Ashtabula County Basketball Foundation

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Joe Rich

Rich wasn’t your average Joe
Passion for game drove former Harbor star to great success

By KARL PEARSON
Staff Writer

It’s amazing what creates a passion in a person.

When he was growing up in Ashtabula, Joe Rich came to basketball last. But once he started playing the game in seventh grade, it became almost all-consuming.

Once he was introduced to basketball at Columbus Junior High by Frank Knudson, there was no stopping the son of Joseph Rich and the late Lois Ward. He learned all the skills it took to function in the guard’s body he occupied in those early years, then carried them forward to function as the key component of Andrew Isco’s Harbor teams of the mid-1980s when he sprouted into a 6-foot-5 forward’s body.

“I can remember going up to Brooker Field and practicing for hours,” the 42-year-old Rich said. “In the winter, I used to even shovel off the court so I could work on my game. I can remember my mother coming to get me when it got dark because I had been out there so long.”

Because he possessed all the attributes and the work ethic that allowed him to play nearly every spot on the court, Rich became one of the great players in Harbor and Ashtabula County history, standing to this day as the 15th-highest scorer in county history with 1,178 points.

With the closure of Harbor, Rich will forever be known as the holder of the scoring record for the high single game by a Mariner after his 46-point night against crosstown rival Ashtabula during the 1986-87 season, breaking the old school record set by John Coleman, a member of the Ashtabula County Basketball Foundation Hall of Fame. He also grabbed 23 rebounds in that game.

He reached his peak as a senior, helping the Mariners compiled a 20-4 record, win an undisputed Northeastern Conference championship and reach the Division II district championship game at Lakeland Community College before their ouster by Chagrin Falls.

In the process, he shared Star Beacon Ashtabula County Player of the Year honors with Grand Valley’s Jimmy Henson and Coaches’ All-NEC Player of the Year recognition with Conneaut’s Matt Zappitelli, who is still Ashtabula County’s boys career scoring leader and is a member of the Ashtabula County Basketball Foundation Hall of Fame.


JOE RICH of Harbor shoots against standout Jefferson center Jeff Fink as Falcon Rich Hudson (10) crashes to the floor during a game in the old Falcon Gym.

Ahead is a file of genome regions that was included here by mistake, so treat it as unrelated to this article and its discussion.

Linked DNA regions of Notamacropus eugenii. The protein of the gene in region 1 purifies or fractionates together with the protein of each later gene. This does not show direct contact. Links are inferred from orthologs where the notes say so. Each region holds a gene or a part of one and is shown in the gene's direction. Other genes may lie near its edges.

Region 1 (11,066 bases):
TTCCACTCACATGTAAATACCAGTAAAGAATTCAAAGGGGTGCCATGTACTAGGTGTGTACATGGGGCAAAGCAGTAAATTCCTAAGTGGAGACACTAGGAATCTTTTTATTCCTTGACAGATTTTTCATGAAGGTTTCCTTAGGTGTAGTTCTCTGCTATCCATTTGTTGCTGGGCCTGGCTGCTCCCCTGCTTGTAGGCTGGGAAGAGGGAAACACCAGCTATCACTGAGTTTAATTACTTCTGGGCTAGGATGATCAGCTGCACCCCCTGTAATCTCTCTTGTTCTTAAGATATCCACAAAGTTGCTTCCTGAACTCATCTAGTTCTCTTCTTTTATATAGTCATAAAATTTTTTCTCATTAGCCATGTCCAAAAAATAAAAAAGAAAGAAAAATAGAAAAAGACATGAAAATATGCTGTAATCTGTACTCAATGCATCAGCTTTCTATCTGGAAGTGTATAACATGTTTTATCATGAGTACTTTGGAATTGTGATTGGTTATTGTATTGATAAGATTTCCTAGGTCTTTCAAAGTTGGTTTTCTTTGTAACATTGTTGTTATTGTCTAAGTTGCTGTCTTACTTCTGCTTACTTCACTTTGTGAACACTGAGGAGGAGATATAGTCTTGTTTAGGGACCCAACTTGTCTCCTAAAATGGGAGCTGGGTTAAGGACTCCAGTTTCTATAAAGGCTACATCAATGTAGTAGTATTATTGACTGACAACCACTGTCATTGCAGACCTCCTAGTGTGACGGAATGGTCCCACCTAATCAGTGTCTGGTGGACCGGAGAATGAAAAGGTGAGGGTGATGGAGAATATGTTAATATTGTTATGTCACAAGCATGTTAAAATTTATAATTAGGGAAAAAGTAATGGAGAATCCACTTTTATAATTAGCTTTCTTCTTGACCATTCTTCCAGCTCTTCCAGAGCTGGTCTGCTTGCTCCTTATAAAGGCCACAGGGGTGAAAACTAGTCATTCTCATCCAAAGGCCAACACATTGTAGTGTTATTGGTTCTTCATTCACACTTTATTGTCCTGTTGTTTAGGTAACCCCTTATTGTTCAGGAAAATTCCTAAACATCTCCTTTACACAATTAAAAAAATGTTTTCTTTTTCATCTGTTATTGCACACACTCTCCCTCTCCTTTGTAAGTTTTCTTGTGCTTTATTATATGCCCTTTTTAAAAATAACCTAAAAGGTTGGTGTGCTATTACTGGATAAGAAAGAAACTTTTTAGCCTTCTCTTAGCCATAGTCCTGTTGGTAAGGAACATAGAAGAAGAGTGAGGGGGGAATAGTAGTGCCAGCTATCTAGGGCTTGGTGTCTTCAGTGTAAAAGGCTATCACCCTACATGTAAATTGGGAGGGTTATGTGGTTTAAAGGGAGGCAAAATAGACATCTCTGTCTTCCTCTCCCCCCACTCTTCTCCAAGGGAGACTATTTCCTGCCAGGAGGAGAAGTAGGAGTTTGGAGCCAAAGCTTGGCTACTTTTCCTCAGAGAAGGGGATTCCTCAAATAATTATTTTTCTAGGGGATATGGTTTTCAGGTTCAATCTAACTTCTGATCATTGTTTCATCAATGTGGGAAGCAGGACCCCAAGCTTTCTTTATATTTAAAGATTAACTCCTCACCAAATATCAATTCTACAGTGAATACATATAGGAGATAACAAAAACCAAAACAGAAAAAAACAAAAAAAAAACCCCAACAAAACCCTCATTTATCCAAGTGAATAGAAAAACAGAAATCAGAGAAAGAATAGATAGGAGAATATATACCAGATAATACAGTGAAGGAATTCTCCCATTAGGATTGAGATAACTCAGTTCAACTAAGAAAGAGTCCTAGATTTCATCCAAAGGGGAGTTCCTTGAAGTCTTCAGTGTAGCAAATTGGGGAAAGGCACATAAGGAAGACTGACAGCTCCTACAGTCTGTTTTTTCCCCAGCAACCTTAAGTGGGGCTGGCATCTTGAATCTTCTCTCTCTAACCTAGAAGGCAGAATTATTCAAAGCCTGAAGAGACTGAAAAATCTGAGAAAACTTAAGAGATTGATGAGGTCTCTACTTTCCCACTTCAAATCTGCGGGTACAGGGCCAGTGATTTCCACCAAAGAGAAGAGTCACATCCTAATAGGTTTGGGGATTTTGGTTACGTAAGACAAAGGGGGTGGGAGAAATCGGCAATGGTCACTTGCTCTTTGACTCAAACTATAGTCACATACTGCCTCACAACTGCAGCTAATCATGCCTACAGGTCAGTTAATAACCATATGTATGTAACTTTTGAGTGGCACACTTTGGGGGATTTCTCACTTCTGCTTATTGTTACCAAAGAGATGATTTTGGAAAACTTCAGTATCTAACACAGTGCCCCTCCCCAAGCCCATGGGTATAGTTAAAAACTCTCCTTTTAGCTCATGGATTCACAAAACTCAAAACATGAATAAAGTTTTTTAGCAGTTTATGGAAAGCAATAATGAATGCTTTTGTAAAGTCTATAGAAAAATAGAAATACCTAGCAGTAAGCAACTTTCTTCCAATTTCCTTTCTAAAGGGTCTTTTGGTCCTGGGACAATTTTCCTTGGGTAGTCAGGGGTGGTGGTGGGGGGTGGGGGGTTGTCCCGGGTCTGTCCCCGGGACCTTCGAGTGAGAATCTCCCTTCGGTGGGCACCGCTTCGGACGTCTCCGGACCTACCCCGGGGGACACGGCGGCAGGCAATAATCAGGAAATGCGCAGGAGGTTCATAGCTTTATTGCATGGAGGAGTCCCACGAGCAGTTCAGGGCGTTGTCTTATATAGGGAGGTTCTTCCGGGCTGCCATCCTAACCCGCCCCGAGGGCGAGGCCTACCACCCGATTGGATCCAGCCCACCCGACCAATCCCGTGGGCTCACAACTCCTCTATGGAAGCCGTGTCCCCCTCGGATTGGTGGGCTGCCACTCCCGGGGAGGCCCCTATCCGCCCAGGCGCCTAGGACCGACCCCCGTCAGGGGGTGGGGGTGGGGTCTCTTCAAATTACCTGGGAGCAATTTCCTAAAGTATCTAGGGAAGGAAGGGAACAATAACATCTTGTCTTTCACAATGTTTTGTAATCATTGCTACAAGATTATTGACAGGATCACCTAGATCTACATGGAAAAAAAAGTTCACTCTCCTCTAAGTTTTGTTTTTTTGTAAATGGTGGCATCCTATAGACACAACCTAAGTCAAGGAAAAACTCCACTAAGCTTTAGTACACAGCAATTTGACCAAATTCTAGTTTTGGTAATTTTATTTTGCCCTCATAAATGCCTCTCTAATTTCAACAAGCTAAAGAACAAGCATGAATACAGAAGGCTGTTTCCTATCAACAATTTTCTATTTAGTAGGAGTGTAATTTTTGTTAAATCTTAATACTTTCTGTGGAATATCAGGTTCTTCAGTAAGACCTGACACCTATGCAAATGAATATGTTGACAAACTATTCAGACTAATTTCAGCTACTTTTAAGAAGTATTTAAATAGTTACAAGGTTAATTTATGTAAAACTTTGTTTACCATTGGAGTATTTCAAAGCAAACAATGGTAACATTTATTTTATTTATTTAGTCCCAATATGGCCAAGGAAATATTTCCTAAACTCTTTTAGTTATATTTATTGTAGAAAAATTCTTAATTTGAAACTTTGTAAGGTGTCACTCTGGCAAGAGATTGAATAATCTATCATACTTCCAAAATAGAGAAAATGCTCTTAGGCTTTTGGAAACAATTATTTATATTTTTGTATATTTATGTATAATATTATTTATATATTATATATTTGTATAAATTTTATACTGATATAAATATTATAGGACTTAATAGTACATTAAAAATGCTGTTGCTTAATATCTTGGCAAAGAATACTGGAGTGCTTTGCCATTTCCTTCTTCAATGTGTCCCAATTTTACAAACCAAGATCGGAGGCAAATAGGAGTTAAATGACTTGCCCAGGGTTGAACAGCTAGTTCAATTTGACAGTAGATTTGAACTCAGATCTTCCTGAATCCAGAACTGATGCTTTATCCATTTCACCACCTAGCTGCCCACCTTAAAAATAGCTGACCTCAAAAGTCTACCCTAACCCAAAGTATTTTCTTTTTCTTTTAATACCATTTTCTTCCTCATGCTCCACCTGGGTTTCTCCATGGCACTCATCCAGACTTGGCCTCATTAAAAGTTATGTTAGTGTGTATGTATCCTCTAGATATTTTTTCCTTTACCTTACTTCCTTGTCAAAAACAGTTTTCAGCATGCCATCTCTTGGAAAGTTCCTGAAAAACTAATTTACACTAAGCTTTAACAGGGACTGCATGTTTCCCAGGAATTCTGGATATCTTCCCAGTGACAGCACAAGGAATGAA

Now, those achievements are being recognized by Rich’s own induction into the ACBF Hall of Fame on April 10 at the Conneaut Human Resources Center. He will be joining a lot of the Harbor standouts he idolized and even others he played with Fred Scruggs. That’s not to mention the notable players he played against and Isco, his high school coach.

“It’s a great honor and a great accomplishment,” he said at the home he resides in in the Harbor district. “It’s an elite group of men, some of them guys whose records I broke, some I had the chance to watch when I was growing up and guys I even used to play with and against in the summer time.

“It was amazing watching guys like John Coleman and Andy Juhola play. I still got the chance to play against Andy when we got together for some of the alumni games up at Lakeside. I played with Fred Scruggs. And I’m fascinated to see the guys from way back when that I’m joining. It means a lot to be joining Coach Isco, too.”

The only negative part of his induction at this juncture of his life is that the person that probably had as much to do with getting him there as anyone won’t actually be there to see it. Lois Ward passed away on March 13.

“My mom is the one who pushed me in sports,” Rich said.

In fact, Rich would have enjoyed having his mother around to see more of his accomplishments on the court. But she spent most of that time caring for his mentally challenged brother, Scott, who still resides in Ashtabula. She left the duties of providing his rooting section to his brothers James Meade, who still lives in Geneva, Brad Mather, who lives in Ashtabula, Greg Mather, who now resides in Damascus, Va., and his sister, Sue Smith, who also lives in Ashtabula.

The one occasion she did get to see him play, Rich’s final game at Harbor’s Fawcett Gymnasium, he put on a show, leading the Mariners past a St. John team that included Herald stalwarts Jim Chiacchiero, Dave Golen and Steve Hanek. Rich scored 32 points and grabbed 21 rebounds in that game.

“It was the only game Mom ever saw me play,” he said. “It meant a lot to me. It made me happy to have her there, and I think it made her happy, too.” “I’m sorry she’s not going to be there, but I think she’s actually going to have the best seat for it all.”

“I was the end of the family tree, but I ended up being the tallest,” Rich said with a smile.